Consumers who watch television or listen to radio often file complaints with the Federal Communications Commission (FCC) about the content of what they see or hear. These complaints may involve statements or images provided by hosts or guests on programs. Audience members may feel that a broadcast contains hate speech or discriminatory remarks about people with a certain characteristic. In other situations, a complaint may suggest that content in a broadcast threatens the United States, undermines democracy or social institutions, or is otherwise un-American. Still other complaints arise from content that strikes viewers as offensive, profane, or otherwise unfit for public audiences.
However, the First Amendment of the Constitution broadly protects most forms of speech. Just because a viewpoint is controversial does not mean that it should be quelled. The Supreme Court and other US courts have ruled that speech may be protected even if it is vulgar and offensive, subject to some narrow restrictions. This constrains the ability of broadcast stations and the FCC to restrain speech or respond to complaints.
Avenues of Consumer Recourse
Complaints of obscene, indecent, or profane content: contact the FCC
All other issues with a specific broadcast or program: contact the broadcast station
Decisions regarding the content of broadcasts are made at the level of individual television and radio stations, which receive licenses through the FCC. They often select a broad range of materials related to topics such as local, regional, and national news, social issues, sports, and public safety, in addition to entertainment programming. Television and radio licensees also craft the structure and format of their programs and choose which guests they will host, or which calls they will accept on call-in shows. They have the discretion to edit programs and schedule them for times that would be appropriate for various sectors of their audience. Scheduling plays an especially important role when content would be inappropriate for children, and broadcast stations have an obligation to account for potential child viewers.
Complementing the First Amendment, the federal Communications Act strictly limits the FCC in censoring broadcast material. This would be a content-based restriction and a likely constitutional violation, since it could prevent a certain viewpoint from being heard. The FCC has acknowledged that showcasing a broad range of perspectives generally benefits the American public. Diversity of opinion and public debate are critical to a democratic society, even at the risk of allowing some potentially offensive content to be disseminated.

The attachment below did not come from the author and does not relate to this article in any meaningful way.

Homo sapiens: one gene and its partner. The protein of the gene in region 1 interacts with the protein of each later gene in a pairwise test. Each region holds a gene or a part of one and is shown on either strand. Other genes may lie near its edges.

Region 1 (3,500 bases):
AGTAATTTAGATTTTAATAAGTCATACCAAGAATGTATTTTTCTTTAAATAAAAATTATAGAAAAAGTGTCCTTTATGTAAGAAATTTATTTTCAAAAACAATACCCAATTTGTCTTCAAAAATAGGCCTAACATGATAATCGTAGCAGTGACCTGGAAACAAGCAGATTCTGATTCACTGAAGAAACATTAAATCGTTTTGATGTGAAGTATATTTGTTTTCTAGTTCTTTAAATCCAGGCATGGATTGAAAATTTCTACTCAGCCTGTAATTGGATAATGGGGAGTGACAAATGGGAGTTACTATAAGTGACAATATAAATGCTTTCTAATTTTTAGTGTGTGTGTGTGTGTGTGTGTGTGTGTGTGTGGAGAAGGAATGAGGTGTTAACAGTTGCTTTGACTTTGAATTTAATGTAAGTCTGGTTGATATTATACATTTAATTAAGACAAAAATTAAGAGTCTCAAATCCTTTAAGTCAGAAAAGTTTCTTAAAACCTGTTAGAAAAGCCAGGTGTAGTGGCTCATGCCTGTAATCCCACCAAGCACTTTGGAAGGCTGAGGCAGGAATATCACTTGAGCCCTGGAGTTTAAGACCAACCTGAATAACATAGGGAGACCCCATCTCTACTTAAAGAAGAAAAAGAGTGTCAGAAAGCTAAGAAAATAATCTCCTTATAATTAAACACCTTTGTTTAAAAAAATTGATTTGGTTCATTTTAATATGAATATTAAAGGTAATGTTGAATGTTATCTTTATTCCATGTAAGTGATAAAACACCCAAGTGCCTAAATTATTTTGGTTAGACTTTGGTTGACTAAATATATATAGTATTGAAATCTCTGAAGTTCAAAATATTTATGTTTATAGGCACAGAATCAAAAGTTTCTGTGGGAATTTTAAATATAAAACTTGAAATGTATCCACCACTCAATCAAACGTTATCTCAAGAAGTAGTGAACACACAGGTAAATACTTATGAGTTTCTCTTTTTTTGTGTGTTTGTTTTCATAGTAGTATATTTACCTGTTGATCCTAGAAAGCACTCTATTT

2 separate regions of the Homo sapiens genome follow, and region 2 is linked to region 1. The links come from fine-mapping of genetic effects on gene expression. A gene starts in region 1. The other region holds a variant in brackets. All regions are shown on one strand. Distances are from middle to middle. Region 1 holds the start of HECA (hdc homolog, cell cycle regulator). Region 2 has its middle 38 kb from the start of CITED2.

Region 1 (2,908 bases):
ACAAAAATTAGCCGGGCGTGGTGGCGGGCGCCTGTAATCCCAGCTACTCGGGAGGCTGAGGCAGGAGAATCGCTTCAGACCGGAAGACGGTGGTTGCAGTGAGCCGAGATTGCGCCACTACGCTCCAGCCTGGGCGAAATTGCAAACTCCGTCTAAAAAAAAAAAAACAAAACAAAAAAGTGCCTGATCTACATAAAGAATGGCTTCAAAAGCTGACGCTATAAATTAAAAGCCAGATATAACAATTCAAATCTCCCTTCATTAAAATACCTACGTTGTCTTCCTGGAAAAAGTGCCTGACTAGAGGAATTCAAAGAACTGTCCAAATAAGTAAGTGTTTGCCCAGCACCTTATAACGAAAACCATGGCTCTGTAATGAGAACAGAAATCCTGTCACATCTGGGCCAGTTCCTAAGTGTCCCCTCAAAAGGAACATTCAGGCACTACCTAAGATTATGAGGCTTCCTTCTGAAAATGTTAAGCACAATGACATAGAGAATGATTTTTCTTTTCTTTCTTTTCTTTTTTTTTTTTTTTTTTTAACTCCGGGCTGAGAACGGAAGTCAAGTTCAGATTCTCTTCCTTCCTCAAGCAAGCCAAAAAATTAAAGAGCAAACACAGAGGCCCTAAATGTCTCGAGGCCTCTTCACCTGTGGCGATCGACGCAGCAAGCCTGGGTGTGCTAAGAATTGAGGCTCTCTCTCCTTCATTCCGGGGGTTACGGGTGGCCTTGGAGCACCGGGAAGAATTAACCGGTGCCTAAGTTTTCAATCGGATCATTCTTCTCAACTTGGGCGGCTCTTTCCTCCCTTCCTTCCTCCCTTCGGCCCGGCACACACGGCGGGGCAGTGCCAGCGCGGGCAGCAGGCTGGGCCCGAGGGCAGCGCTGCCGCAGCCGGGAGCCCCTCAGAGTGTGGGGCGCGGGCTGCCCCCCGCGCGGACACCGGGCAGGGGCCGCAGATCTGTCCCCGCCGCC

On the other hand, the FCC retains enforcement powers in certain situations to which more limited protections extend. These generally arise in the context of obscene, indecent, or profane material. While these words are often used interchangeably, they have different meanings in the context of the First Amendment and communications law. The Supreme Court has developed a three-part test for determining when content is obscene:
Would the average person find that the work as a whole appeals to the prurient interest, considering contemporary community standards?
Does the work depict or describe sexual conduct as defined by state law in a patently offensive way?
Does the work as a whole lack any serious literary, artistic, political, or scientific value?
Obscene material does not fall within First Amendment protections and cannot be broadcast. By contrast, indecent material cannot be banned under the First Amendment but must be restricted to certain hours (between 10 PM and 6 AM) when it is less likely that children would be in the audience. According to the FCC, indecent material depicts or describes sexual or excretory organs or activities in terms that are patently offensive when considered according to contemporary community standards for the broadcast medium. Profane material is also restricted to the hours between 10 PM and 6 AM. According to the FCC, profane material is grossly offensive language that constitutes a public nuisance.
Violations of these rules can lead to monetary penalties, license revocation, or the denial of a renewal application. The US Department of Justice also can pursue criminal charges in some cases, which can result in fines and imprisonment.